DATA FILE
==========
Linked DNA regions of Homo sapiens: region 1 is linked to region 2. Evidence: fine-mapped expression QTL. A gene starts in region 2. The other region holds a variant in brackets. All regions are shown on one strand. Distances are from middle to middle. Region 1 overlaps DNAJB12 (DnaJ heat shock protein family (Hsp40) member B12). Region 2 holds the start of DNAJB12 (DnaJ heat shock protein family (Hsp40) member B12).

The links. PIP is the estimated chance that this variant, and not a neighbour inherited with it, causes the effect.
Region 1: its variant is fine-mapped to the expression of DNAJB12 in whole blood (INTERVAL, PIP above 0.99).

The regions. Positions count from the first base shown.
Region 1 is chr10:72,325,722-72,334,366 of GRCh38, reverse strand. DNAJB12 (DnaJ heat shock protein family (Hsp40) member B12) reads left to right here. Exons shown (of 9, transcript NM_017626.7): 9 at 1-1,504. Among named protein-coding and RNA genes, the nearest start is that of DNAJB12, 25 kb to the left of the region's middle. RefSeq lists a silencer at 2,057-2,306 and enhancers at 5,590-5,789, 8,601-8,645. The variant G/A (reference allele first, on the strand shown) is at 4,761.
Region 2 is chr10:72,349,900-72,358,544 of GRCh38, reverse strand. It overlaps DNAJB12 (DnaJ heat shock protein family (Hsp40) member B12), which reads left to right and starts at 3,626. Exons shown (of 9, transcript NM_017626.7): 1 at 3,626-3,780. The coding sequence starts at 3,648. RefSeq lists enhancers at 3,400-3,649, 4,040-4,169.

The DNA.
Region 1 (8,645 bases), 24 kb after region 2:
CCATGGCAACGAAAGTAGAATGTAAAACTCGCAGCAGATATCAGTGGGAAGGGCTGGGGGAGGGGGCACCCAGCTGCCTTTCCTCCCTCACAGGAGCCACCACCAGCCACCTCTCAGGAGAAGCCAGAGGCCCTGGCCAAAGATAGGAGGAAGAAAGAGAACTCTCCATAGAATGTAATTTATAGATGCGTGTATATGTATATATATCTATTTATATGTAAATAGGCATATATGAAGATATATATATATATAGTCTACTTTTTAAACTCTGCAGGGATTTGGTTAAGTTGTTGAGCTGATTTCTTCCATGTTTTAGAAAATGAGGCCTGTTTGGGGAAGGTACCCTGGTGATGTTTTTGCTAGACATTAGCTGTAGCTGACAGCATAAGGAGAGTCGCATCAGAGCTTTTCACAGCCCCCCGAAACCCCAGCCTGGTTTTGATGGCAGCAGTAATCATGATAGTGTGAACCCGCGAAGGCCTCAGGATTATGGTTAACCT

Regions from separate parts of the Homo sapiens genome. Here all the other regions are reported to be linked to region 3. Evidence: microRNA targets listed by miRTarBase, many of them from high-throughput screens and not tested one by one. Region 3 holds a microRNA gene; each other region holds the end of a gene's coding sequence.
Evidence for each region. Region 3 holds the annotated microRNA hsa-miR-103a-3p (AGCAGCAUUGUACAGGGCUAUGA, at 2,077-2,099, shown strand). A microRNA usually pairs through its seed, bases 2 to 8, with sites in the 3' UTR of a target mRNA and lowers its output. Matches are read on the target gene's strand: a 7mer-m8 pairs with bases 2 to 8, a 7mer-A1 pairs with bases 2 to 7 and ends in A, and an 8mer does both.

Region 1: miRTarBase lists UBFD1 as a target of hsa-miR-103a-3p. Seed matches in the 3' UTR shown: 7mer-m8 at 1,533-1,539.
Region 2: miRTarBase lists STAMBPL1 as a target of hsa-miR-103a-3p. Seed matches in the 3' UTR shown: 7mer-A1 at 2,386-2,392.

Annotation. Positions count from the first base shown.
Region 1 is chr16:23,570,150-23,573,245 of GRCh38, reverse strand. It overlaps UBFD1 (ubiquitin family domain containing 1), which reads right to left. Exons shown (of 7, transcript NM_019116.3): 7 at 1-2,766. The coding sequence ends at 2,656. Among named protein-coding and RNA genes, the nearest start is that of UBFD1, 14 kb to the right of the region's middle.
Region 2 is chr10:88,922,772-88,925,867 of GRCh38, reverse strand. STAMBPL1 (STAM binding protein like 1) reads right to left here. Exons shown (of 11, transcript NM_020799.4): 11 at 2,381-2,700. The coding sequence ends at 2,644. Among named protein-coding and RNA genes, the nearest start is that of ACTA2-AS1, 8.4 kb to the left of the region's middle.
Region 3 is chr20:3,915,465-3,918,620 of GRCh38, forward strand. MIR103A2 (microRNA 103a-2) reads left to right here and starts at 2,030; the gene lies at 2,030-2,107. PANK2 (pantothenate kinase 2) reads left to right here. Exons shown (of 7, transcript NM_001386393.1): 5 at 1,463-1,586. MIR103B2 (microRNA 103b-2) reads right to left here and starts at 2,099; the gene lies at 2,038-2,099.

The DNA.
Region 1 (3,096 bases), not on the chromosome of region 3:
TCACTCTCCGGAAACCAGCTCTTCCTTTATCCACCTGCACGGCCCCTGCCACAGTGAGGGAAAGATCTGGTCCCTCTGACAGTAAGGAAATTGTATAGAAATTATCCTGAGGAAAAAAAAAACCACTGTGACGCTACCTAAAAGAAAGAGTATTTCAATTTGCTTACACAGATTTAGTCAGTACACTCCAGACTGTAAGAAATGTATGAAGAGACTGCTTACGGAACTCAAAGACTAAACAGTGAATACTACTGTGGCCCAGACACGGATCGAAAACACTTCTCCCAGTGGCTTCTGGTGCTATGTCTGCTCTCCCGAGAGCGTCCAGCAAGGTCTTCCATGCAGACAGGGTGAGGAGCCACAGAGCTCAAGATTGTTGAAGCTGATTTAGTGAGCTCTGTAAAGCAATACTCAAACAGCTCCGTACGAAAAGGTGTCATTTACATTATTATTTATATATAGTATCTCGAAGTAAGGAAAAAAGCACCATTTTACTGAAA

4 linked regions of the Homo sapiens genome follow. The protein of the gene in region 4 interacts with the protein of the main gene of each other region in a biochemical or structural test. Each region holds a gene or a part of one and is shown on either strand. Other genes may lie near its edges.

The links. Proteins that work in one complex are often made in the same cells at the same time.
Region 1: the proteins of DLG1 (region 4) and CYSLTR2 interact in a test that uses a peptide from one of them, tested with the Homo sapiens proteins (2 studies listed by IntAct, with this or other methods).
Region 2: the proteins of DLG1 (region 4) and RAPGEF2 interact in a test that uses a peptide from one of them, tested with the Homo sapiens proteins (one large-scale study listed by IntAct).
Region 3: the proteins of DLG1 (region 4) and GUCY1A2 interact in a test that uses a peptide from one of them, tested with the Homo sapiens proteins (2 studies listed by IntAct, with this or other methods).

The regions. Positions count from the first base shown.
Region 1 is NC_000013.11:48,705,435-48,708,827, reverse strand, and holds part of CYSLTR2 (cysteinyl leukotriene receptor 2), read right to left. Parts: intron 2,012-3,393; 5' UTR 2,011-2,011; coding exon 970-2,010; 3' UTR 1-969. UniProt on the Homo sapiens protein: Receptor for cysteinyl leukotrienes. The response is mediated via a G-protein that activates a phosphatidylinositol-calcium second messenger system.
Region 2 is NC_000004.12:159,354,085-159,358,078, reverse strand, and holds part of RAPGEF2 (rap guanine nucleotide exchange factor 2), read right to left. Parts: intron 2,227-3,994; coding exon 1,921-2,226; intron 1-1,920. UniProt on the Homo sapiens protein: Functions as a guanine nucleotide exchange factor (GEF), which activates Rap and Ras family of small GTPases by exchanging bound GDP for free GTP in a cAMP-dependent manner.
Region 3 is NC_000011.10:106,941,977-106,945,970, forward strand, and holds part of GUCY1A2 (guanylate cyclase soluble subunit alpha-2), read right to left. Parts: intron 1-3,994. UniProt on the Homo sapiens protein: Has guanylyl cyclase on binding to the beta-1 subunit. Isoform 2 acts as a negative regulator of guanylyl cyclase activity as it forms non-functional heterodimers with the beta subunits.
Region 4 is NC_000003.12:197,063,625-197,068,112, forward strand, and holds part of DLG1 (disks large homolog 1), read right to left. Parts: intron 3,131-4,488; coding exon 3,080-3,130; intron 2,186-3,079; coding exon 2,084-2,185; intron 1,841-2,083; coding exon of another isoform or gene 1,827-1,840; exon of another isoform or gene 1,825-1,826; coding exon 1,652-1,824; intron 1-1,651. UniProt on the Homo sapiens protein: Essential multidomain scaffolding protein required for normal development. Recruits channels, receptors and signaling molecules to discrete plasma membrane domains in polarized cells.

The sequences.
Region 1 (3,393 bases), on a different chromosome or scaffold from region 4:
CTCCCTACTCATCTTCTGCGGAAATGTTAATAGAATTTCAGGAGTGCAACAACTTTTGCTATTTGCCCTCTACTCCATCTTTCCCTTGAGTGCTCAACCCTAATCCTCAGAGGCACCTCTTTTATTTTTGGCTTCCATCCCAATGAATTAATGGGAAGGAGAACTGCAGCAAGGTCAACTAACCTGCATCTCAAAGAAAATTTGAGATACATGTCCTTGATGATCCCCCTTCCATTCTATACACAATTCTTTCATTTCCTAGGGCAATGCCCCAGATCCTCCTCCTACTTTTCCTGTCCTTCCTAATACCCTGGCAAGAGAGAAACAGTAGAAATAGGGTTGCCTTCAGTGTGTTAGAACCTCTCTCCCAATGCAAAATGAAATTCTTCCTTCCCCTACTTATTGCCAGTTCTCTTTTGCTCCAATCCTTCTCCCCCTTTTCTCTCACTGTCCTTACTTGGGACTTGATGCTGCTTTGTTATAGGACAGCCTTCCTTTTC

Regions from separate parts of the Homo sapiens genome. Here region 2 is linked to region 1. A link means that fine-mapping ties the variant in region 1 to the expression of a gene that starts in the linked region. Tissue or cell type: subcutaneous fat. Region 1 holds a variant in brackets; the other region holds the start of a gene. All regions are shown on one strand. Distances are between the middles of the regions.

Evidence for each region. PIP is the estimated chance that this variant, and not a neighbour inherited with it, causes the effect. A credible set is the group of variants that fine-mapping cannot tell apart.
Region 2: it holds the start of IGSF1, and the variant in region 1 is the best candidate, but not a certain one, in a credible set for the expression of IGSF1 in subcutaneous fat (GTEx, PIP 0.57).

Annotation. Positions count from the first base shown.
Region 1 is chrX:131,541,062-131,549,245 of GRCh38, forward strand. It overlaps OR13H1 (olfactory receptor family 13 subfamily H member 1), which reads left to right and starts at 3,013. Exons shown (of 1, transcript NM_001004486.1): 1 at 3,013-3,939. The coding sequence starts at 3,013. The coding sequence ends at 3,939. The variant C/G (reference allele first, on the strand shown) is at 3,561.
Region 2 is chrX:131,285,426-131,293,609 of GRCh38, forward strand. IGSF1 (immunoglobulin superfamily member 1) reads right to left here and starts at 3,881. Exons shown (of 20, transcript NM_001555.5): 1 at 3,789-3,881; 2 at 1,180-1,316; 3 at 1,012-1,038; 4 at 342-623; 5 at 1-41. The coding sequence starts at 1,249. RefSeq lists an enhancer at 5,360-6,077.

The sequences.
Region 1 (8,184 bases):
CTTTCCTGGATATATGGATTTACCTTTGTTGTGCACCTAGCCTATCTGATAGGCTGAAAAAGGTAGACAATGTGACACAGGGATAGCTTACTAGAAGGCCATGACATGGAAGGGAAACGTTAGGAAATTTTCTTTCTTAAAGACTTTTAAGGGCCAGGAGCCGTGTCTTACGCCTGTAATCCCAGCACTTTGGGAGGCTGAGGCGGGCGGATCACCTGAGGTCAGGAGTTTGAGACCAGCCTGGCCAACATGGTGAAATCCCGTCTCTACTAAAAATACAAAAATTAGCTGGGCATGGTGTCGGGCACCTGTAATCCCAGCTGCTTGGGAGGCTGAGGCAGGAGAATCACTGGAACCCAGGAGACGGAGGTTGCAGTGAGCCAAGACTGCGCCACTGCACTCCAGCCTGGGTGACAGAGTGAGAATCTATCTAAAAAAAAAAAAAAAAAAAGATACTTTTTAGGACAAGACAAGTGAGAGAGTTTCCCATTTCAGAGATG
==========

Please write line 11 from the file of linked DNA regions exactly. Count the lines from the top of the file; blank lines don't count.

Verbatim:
Evidence for each region. Region 3 holds the annotated microRNA hsa-miR-103a-3p (AGCAGCAUUGUACAGGGCUAUGA, at 2,077-2,099, shown strand). A microRNA usually pairs through its seed, bases 2 to 8, with sites in the 3' UTR of a target mRNA and lowers its output. Matches are read on the target gene's strand: a 7mer-m8 pairs with bases 2 to 8, a 7mer-A1 pairs with bases 2 to 7 and ends in A, and an 8mer does both.